The Fertility Network is urging the Government to create a fairer system so that couples across the country can get equal access to IVF on the health service.
It said that infertility disease affects about one in six couples in the UK, yet many NHS services ration it unfairly. The Fertility Network is presenting its 102,000-strong #Scream4IVF petition to Mrs May at Downing Street today.
The charity and online magazine IVF babble launched the #Scream4IVF campaign, with partners Saatchi & Saatchi Wellness advertising agency, in September and within two months the online petition had gathered more than 100,000 signatures.
She added: “Gathering 100,000 signatures, in such a short space of time, demonstrates the overwhelming public support to end the unethical and unfair IVF postcode lottery and create an equitable system for access to NHS fertility services in the UK.
“These 100,000 signatures represent the screams of pain and frustration from not being able to have a child without medical help - and not having your screams heard.” Petitions which reach 100,000 signatures are considered for a debate in Parliament.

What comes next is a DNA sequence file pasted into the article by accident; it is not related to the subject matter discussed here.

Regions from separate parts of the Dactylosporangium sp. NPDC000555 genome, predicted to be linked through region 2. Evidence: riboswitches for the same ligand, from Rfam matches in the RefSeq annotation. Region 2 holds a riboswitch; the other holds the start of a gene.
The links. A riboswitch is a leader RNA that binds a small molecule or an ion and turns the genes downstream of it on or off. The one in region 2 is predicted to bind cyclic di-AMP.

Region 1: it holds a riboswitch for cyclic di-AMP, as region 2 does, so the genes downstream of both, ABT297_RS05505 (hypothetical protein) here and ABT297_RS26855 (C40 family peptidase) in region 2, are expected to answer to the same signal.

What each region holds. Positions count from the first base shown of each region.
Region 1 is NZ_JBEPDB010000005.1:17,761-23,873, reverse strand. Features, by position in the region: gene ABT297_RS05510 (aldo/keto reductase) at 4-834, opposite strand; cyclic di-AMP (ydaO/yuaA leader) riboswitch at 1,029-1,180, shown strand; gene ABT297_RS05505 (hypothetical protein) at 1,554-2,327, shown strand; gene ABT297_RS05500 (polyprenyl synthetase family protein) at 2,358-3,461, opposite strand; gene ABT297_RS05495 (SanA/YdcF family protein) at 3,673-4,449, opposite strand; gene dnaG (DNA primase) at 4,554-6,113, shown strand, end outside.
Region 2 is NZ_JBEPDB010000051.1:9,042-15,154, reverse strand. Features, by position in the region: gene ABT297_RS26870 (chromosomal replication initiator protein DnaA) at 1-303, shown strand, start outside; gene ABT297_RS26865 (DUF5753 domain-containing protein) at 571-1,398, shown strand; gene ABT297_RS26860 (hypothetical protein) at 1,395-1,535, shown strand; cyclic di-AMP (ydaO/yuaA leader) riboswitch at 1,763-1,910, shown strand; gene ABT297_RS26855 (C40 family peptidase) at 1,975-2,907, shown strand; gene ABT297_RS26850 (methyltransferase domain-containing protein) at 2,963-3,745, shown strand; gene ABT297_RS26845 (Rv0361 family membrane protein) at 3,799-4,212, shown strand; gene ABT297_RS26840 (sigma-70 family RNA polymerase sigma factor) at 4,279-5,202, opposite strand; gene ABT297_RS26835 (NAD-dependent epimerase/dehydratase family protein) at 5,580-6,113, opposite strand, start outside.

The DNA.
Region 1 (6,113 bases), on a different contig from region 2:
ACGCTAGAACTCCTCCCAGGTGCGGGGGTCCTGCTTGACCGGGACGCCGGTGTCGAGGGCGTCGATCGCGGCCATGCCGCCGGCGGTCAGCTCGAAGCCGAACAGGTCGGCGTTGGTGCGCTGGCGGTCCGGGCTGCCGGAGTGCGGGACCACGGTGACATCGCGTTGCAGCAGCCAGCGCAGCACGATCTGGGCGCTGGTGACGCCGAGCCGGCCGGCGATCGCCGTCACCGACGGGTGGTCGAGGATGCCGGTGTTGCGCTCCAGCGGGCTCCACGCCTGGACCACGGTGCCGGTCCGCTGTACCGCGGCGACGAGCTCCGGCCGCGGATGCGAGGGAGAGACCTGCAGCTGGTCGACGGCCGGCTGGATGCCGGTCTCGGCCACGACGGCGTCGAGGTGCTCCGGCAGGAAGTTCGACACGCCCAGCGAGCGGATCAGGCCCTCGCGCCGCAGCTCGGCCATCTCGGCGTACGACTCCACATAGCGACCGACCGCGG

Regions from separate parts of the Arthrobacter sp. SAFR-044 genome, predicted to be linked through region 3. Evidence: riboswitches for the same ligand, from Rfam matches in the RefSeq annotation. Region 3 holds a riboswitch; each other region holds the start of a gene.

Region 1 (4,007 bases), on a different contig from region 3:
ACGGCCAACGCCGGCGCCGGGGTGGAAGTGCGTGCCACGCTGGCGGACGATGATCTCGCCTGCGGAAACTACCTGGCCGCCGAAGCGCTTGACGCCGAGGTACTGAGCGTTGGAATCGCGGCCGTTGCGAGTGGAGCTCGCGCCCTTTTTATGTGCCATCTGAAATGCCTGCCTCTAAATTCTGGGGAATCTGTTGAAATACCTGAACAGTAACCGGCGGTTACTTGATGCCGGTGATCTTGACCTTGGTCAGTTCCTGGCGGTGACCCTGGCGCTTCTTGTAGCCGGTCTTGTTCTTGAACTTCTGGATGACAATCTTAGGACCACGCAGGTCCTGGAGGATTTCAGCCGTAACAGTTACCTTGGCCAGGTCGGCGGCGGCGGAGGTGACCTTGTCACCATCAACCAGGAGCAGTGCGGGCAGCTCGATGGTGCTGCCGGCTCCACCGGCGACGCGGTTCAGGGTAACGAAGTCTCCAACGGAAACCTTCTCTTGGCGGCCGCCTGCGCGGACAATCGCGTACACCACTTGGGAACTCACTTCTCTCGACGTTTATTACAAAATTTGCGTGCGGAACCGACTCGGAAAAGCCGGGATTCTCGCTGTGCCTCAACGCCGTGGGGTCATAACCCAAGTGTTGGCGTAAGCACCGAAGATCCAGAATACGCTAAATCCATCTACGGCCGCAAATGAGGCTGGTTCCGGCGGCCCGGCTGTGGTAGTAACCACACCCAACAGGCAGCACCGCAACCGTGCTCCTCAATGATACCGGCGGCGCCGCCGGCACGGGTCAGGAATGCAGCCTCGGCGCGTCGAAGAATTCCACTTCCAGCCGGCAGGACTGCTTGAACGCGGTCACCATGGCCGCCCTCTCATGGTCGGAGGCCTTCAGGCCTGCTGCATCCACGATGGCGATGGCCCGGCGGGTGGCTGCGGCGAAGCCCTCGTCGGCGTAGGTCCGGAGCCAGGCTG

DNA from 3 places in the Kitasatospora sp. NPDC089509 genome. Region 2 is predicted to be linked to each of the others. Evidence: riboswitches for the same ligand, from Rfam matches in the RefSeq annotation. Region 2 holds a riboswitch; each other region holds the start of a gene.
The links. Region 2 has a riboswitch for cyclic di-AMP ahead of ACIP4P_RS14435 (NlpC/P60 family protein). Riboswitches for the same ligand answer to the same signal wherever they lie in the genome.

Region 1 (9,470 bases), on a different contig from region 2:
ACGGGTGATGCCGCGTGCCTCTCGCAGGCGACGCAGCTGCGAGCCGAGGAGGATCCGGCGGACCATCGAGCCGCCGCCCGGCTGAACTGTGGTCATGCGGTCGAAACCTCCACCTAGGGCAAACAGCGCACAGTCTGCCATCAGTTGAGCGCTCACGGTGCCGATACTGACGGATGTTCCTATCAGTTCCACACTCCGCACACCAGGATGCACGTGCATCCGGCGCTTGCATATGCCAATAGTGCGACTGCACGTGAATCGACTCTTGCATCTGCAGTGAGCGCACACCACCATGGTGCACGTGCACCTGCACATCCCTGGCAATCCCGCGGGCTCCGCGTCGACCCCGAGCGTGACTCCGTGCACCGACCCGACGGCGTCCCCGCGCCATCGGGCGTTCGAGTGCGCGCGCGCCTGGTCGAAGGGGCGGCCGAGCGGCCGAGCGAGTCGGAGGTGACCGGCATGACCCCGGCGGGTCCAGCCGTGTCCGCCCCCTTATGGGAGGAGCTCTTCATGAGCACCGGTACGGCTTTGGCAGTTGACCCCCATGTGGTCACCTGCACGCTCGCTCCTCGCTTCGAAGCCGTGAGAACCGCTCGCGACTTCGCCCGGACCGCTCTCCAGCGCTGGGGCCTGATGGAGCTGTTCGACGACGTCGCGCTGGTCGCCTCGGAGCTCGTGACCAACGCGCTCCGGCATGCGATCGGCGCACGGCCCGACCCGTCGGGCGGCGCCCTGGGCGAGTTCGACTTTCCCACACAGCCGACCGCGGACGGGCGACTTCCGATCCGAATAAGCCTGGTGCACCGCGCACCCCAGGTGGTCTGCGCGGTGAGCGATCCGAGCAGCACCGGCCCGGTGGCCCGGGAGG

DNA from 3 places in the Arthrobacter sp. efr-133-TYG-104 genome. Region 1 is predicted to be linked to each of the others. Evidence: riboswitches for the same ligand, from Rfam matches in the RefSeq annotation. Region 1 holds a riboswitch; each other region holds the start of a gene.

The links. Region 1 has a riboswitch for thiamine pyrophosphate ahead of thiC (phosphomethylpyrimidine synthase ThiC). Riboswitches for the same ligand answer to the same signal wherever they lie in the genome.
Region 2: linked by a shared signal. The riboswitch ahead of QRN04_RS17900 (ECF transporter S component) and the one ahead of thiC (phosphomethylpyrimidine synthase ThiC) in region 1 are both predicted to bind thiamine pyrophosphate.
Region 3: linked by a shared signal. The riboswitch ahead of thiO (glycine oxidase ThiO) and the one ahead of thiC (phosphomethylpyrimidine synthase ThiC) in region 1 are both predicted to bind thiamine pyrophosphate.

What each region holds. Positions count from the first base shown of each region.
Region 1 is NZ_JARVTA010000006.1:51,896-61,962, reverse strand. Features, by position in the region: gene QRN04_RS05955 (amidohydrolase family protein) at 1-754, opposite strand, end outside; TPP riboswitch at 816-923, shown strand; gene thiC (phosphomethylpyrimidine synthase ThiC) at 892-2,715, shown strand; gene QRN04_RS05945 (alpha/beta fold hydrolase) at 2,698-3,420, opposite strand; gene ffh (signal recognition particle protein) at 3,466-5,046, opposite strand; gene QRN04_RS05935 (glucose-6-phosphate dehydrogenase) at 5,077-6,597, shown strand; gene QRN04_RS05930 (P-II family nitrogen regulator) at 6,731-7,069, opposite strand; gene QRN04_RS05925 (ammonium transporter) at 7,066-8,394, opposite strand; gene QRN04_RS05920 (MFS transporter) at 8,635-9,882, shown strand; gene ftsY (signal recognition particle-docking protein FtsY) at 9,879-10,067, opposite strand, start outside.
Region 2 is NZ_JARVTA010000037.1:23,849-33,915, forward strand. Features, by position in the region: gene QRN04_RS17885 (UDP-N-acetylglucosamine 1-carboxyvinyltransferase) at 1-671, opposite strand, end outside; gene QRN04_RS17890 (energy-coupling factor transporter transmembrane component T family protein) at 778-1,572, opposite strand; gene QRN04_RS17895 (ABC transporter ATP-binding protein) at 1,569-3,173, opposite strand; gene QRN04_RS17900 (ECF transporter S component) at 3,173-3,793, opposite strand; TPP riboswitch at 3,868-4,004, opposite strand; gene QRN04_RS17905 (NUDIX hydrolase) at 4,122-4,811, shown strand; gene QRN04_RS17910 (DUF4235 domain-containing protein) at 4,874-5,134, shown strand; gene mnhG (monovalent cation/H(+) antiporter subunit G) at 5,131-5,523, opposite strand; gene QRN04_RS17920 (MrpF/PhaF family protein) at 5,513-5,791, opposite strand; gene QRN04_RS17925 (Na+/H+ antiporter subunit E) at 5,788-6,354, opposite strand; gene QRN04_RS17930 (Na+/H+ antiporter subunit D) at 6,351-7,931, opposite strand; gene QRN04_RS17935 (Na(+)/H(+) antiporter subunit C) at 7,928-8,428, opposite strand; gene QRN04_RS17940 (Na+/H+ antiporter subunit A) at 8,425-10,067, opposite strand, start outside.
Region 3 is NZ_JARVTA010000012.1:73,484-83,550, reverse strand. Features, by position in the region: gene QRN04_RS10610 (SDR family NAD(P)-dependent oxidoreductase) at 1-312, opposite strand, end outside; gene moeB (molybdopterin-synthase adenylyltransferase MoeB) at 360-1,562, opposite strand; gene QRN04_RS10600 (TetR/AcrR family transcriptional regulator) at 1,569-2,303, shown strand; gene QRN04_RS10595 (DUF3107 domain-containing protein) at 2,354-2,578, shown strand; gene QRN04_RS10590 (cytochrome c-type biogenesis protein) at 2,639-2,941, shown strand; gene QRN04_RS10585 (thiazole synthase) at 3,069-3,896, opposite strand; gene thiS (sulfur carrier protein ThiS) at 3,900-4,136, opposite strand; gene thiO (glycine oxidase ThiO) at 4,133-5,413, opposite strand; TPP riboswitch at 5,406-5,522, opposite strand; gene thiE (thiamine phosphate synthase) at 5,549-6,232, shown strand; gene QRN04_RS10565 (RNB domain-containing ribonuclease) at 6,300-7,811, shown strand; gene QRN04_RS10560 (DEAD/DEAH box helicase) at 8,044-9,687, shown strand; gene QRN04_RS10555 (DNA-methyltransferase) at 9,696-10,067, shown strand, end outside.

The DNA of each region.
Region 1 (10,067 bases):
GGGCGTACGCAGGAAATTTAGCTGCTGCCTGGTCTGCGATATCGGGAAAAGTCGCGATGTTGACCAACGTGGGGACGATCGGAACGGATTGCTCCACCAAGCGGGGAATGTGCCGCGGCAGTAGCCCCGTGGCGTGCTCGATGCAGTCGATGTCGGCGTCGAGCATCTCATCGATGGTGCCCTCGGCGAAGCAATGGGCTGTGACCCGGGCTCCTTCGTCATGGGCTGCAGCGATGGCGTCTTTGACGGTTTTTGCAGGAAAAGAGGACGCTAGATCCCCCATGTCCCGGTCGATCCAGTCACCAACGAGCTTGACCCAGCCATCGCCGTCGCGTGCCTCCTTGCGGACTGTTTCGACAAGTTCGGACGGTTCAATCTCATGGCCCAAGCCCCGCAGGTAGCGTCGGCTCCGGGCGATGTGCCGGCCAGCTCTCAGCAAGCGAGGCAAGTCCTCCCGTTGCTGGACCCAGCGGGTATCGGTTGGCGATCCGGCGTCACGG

The National Institute of Health and Care Excellence (NICE) guidance recommends women under 40-years-old should be offered three cycles of IVF and one cycle for some women aged 40-42.
It said nine out of 10 CCGs in England do not allow couples to access NHS IVF if one person has a child from a previous relationship while others set their own age limits, including men having to be under 55 or women older than 25.
The #Scream4IVF campaign has gathered cross-party support from politicians, including Liberal Democrat leader Sir Vince Cable and Labour’s Steve McCabe.
The Birmingham Selly Oak MP, whose Access to Fertility Services private members’ bill will have its second reading at Westminster later this month, said he was thrilled the petition had received so much support.
He added: “All decisions on IVF treatment should be made by doctors based on a patient’s individual clinical needs and in line with Nice guidelines.
“While provision of NHS infertility treatment is decided by local clinical commissioning groups, we are clear that blanket restrictions on treatment are unacceptable.”